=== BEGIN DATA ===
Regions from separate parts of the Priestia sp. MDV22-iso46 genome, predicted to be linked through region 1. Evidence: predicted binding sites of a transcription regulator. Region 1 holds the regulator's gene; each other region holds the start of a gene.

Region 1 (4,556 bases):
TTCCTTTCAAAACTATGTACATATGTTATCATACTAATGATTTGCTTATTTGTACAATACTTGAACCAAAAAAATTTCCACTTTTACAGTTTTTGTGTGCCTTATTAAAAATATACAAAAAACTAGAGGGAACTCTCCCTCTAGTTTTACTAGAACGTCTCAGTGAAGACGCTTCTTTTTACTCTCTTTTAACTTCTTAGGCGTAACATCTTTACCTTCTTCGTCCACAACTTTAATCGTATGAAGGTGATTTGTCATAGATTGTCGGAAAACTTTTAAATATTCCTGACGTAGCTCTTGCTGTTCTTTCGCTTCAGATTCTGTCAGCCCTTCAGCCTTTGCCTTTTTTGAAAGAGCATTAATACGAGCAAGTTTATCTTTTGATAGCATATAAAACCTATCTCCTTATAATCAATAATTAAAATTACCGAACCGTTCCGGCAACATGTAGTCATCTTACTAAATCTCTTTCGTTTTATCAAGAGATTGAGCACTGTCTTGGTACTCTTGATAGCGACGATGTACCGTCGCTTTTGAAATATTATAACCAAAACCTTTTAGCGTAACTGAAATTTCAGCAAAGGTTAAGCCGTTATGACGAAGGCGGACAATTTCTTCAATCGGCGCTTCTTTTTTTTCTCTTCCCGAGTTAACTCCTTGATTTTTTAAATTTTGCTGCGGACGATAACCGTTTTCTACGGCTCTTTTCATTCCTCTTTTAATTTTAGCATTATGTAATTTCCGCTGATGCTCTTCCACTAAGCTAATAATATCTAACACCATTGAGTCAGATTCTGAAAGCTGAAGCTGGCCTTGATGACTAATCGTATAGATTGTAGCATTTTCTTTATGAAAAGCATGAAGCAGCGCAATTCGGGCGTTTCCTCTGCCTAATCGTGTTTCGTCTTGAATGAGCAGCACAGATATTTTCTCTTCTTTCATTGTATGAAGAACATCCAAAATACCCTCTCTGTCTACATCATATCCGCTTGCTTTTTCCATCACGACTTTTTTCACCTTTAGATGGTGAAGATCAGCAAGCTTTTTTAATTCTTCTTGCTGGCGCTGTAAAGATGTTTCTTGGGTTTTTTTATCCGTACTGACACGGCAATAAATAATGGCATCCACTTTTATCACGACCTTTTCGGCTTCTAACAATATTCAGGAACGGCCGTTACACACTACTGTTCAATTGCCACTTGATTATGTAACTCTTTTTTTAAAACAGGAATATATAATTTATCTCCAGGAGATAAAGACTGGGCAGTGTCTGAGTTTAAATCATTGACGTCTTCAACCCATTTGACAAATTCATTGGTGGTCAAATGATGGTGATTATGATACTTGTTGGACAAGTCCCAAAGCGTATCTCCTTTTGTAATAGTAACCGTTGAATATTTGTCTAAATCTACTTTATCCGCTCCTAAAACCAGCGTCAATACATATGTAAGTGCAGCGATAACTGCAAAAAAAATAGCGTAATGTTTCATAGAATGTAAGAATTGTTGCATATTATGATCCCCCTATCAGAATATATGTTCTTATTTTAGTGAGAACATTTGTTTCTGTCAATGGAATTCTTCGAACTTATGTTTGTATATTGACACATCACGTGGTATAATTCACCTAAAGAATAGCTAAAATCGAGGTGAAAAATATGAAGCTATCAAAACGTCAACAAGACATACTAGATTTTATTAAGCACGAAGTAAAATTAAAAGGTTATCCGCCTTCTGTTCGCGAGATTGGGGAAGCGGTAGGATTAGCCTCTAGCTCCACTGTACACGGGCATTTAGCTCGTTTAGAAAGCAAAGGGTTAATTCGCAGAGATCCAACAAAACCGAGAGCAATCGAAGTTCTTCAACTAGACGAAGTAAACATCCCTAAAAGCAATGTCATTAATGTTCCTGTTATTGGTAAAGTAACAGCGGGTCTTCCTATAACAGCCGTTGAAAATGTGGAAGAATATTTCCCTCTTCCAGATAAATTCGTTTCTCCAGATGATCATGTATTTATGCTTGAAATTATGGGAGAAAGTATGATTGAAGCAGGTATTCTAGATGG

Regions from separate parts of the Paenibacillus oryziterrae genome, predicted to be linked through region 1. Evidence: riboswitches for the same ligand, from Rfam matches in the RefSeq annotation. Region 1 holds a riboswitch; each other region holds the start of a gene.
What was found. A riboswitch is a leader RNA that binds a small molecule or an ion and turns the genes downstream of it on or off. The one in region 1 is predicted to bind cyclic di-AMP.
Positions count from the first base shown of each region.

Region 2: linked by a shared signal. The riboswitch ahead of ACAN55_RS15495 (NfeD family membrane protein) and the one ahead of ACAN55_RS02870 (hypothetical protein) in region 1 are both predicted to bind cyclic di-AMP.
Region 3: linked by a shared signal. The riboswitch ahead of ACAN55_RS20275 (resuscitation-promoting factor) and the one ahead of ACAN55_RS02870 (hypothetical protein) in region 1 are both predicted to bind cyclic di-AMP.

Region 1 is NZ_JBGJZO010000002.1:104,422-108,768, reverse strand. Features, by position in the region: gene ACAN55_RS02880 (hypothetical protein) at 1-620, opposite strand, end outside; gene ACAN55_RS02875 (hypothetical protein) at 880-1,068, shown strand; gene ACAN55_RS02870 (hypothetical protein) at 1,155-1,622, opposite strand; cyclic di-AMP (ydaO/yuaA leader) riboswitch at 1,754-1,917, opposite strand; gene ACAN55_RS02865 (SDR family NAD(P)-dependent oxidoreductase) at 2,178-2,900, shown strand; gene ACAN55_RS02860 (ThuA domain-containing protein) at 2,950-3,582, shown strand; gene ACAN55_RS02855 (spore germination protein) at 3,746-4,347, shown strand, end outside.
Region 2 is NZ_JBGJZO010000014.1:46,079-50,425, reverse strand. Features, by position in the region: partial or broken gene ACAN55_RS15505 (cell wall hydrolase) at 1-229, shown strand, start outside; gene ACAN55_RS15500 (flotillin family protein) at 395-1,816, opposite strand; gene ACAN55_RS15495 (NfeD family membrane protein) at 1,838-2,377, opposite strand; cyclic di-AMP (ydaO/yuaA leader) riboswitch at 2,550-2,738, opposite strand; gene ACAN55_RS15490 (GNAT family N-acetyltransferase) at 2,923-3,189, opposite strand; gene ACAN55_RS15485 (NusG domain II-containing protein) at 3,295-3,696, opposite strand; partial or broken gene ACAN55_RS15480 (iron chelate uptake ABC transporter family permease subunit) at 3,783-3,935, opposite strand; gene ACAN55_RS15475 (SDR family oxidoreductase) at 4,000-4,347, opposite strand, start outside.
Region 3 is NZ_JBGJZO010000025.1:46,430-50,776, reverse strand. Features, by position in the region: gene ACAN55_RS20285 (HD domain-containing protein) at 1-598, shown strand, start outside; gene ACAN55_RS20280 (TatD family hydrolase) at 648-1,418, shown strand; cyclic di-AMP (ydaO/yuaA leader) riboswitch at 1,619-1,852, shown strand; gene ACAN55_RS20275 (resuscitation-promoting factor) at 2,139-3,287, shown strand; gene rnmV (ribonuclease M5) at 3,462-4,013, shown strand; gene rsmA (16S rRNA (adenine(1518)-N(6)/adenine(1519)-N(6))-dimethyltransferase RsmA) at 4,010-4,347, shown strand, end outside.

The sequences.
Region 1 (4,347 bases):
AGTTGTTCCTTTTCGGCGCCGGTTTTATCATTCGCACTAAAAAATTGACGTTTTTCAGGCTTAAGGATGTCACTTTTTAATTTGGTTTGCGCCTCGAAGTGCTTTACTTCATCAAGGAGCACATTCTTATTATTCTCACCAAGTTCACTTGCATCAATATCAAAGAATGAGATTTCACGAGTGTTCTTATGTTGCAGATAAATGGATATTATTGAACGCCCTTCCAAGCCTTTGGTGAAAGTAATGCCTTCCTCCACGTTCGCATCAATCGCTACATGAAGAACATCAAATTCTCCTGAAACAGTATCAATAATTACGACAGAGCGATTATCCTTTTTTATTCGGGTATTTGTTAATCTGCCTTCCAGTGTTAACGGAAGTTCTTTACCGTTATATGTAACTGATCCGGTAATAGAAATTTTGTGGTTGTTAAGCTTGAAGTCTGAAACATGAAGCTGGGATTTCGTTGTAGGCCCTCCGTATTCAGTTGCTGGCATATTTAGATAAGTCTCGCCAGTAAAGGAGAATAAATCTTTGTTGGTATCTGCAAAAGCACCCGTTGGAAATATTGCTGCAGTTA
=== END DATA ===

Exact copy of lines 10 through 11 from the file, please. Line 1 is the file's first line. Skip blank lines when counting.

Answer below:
Region 2 is NZ_JBGJZO010000014.1:46,079-50,425, reverse strand. Features, by position in the region: partial or broken gene ACAN55_RS15505 (cell wall hydrolase) at 1-229, shown strand, start outside; gene ACAN55_RS15500 (flotillin family protein) at 395-1,816, opposite strand; gene ACAN55_RS15495 (NfeD family membrane protein) at 1,838-2,377, opposite strand; cyclic di-AMP (ydaO/yuaA leader) riboswitch at 2,550-2,738, opposite strand; gene ACAN55_RS15490 (GNAT family N-acetyltransferase) at 2,923-3,189, opposite strand; gene ACAN55_RS15485 (NusG domain II-containing protein) at 3,295-3,696, opposite strand; partial or broken gene ACAN55_RS15480 (iron chelate uptake ABC transporter family permease subunit) at 3,783-3,935, opposite strand; gene ACAN55_RS15475 (SDR family oxidoreductase) at 4,000-4,347, opposite strand, start outside.
Region 3 is NZ_JBGJZO010000025.1:46,430-50,776, reverse strand. Features, by position in the region: gene ACAN55_RS20285 (HD domain-containing protein) at 1-598, shown strand, start outside; gene ACAN55_RS20280 (TatD family hydrolase) at 648-1,418, shown strand; cyclic di-AMP (ydaO/yuaA leader) riboswitch at 1,619-1,852, shown strand; gene ACAN55_RS20275 (resuscitation-promoting factor) at 2,139-3,287, shown strand; gene rnmV (ribonuclease M5) at 3,462-4,013, shown strand; gene rsmA (16S rRNA (adenine(1518)-N(6)/adenine(1519)-N(6))-dimethyltransferase RsmA) at 4,010-4,347, shown strand, end outside.